Styles

An important question to get out of the way early is whether Argentine Tango is a single dance with different styles, or whether the different styles of tango are actually distinct dances. Styles of Argentine Tango can be usefully divided into three types:

  1. Tango de Salon – this is the traditional Buenos Aires tango that includes more open embrace Tango Estilo Villa Urquiza and close embrace Tango Estilo Milonguero;
  2. Salon Style Tango – this is a globalised derivation of Tango Estilo Villa Urquiza that incorporates stage show choreography (Tango Escenario), that one finds in floor shows, tango competitions, and most commercial tango classes and events around the world;
  3. Tango Nuevo – this is a popular style created in the 1990s by Gustavo Naveira that draws on Estilo Villa Urquiza and Tango Escenario (stage tango) adapted to dancing contemporary tango music and non-tango music; it was popularised in the movie The Tango Lesson;

So the question is whether and how far can these approaches communicate and interact with each other? The question here can be defined for practical purposes in terms of the following questions:

  1. If you learn one style can you dance with people who dance the other style?
  2. Can you effectively participate in events of the other styles?

The answer to these questions is basically No, not really. This is not unique to tango: I like Cuban Salsa but I find that I cannot effectively dance at parties where people dance LA Style Salsa because the music and the dancing technique are too different. I don’t really like the music they play, and the women I dance with cannot follow my lead.

A good analogy for this might be learning to play guitar. If someone told you that they are learning to play guitar you might assume that they are learning to play acoustic guitar (because that’s what most people start on). But actually most people play electric guitar and a lot of people play also classical guitar. The instrument, equipment, repertoire, venues and technique involved are all very different. Still, they are all types of guitar and so transitioning from say acoustic to classical guitar might be easier than from acoustic guitar to the saxophone or piano.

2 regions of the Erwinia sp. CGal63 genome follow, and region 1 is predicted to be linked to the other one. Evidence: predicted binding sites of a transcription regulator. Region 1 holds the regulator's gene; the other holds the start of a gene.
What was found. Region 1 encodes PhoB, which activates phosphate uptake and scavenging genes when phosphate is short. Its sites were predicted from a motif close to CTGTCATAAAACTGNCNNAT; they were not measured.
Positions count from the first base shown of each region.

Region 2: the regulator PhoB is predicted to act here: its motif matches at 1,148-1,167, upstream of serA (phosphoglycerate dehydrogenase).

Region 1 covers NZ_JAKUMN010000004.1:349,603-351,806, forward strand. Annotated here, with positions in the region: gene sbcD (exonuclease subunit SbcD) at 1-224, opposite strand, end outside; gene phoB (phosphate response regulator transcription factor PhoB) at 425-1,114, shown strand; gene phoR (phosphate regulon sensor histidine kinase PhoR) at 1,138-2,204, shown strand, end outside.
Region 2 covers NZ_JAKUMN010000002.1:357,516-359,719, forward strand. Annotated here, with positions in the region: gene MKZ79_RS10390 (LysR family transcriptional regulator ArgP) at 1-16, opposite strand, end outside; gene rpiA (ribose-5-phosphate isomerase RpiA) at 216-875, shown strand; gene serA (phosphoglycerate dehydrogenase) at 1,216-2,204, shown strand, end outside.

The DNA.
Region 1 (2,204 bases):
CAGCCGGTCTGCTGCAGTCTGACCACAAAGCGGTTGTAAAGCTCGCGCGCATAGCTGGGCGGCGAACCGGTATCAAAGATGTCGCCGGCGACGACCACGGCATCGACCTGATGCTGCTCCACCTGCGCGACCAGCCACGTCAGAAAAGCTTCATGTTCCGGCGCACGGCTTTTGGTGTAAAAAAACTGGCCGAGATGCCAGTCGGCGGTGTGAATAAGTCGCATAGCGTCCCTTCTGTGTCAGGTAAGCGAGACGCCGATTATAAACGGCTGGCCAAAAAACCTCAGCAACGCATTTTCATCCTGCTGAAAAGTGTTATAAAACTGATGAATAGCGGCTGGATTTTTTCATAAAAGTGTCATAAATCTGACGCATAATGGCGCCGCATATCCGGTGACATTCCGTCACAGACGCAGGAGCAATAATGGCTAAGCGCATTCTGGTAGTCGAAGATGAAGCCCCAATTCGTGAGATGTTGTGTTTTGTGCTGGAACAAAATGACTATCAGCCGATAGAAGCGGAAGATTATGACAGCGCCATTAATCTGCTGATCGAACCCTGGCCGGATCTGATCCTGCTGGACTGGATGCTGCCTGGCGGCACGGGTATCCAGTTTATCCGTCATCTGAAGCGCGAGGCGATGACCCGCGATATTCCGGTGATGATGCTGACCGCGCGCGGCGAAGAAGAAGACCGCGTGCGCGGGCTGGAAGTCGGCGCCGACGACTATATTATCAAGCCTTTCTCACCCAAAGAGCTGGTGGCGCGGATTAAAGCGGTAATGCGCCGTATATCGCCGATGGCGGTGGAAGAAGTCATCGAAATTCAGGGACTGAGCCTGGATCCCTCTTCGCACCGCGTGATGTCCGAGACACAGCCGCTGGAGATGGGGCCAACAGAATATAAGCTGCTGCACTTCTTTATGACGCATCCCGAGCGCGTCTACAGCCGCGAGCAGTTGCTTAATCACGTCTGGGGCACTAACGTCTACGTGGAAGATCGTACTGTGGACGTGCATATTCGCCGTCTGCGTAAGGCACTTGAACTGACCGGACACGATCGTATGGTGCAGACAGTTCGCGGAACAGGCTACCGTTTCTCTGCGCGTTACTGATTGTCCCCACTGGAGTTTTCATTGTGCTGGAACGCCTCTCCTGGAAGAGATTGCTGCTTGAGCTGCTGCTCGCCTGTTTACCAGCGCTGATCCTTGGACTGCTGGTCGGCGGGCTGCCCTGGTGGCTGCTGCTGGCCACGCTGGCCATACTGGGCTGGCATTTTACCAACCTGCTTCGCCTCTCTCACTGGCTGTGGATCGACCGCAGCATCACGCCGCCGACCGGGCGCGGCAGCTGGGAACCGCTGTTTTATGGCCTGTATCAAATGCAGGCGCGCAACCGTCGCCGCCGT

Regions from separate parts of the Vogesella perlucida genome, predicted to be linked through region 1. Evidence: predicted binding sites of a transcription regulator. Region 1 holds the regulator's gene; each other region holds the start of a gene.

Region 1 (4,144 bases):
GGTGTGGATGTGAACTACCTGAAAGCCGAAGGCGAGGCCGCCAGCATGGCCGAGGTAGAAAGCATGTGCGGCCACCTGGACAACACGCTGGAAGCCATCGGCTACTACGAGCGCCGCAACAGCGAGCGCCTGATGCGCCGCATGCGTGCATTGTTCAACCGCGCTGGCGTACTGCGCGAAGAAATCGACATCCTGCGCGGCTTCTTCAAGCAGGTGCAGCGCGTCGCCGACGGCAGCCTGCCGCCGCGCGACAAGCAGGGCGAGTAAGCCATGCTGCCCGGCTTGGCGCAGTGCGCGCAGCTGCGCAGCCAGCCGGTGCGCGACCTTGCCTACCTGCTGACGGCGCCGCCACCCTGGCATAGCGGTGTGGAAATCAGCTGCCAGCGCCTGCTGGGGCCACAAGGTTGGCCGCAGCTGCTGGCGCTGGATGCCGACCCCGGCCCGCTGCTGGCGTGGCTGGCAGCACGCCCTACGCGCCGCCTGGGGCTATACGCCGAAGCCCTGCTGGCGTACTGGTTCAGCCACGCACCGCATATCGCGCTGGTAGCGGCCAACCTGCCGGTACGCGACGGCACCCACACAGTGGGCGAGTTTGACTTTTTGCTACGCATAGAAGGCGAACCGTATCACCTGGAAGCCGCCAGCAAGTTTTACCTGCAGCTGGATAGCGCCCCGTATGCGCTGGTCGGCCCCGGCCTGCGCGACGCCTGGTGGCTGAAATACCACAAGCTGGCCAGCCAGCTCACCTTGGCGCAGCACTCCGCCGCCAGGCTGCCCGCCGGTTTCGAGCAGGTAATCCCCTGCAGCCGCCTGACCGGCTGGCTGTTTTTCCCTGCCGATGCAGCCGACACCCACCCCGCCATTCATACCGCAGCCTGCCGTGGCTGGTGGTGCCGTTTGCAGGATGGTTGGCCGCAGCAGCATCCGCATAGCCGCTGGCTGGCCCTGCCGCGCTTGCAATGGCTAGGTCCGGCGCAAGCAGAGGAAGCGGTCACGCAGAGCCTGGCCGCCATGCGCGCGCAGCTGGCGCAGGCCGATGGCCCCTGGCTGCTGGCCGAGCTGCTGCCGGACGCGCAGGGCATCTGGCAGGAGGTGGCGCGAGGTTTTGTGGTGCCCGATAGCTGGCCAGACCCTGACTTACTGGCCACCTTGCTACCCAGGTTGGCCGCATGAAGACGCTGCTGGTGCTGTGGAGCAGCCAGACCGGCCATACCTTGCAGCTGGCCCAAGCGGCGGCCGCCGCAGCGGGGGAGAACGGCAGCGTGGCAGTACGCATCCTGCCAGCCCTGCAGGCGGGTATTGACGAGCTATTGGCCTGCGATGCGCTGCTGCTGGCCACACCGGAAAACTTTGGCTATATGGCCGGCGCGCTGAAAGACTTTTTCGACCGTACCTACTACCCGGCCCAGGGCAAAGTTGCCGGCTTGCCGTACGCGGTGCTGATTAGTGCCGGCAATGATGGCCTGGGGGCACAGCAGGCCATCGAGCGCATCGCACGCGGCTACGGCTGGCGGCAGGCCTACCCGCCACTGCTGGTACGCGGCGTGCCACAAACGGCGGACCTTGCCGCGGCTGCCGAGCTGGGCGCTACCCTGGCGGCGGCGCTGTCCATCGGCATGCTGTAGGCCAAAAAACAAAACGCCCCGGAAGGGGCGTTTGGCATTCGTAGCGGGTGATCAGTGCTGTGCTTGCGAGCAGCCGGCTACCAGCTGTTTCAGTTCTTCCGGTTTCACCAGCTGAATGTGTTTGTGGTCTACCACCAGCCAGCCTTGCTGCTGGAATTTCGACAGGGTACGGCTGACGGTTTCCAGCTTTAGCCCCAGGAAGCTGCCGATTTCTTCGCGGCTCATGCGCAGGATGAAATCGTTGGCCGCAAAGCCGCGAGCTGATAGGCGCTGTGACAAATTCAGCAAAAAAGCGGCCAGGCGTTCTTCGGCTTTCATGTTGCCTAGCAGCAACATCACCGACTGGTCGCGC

This slideshow requires JavaScript.

As with the guitar, the different styles of tango are only loosely related in terms of both technique and music, so that learning Tango Estilo Milonguero vs. Salon Style Tango is like learning to play classical guitar vs. learning electric rock guitar. They sort of look the same, and you sort of can do it, but not really, or not to any satisfactory level.

The same goes with the music and the etiquette at the milongas that are organised around the different styles. A traditional milonga organised with Tango Estilo Milonguero dancers in mind will be a different type of event than one organised primarily for Tango Nuevo dancers, even though they both use the term milonga.* A Tango Estilo Milonguero dancer will sit through most sets of the non-traditional music at a Salon Style Tango milonga waiting for a traditional tune, whereas a Salon Style Tango dancer will find most traditional tunes don’t fit very well with his choreography which fits better with music recorded after the  mid-40s and non-traditional tango. A Tango Nuevo dancer tends to get bored with the traditional stuff and breaks out with non-traditional tango music, electronic tango and non-tango music.**